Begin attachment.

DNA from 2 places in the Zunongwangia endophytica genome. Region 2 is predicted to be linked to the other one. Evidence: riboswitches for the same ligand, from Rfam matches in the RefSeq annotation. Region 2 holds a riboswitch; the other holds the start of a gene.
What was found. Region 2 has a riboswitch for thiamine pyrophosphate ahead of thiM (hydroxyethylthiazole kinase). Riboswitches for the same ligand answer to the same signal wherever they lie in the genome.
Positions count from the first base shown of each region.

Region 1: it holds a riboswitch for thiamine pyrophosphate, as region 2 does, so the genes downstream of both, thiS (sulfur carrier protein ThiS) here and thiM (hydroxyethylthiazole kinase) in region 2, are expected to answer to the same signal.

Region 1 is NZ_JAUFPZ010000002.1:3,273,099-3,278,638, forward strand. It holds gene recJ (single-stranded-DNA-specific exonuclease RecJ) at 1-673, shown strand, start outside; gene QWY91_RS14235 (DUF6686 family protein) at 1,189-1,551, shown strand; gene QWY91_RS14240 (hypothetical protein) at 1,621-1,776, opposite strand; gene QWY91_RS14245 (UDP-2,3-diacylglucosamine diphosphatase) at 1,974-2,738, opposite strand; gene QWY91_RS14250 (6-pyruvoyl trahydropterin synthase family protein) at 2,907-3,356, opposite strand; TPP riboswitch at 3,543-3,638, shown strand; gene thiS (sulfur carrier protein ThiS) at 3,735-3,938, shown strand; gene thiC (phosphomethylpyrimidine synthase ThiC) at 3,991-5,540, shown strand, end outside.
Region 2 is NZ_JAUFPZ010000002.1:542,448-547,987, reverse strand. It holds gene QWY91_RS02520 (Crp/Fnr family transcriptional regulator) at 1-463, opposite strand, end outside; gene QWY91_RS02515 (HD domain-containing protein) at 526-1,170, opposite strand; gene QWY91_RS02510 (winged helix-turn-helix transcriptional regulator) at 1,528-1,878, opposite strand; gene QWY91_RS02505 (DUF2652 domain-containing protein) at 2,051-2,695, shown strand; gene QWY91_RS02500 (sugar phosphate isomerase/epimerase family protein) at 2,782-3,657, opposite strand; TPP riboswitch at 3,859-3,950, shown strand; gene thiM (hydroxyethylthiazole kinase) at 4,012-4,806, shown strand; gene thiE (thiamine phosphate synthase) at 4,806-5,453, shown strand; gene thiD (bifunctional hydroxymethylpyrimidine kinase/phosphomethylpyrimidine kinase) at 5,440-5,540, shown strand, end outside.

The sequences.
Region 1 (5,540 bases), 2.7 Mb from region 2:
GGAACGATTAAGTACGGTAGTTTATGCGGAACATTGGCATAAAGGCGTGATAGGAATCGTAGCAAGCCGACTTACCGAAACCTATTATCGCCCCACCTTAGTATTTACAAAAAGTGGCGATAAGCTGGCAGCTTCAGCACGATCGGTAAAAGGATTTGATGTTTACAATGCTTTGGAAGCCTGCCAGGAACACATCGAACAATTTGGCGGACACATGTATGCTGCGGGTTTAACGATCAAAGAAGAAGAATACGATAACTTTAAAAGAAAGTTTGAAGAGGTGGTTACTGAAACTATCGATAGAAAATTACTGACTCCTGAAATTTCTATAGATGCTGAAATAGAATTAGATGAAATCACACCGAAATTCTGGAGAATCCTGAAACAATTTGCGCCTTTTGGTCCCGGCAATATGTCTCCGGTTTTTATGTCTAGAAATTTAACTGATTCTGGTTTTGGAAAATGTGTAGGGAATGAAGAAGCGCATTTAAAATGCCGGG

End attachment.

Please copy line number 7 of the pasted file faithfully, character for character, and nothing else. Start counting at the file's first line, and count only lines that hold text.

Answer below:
The sequences.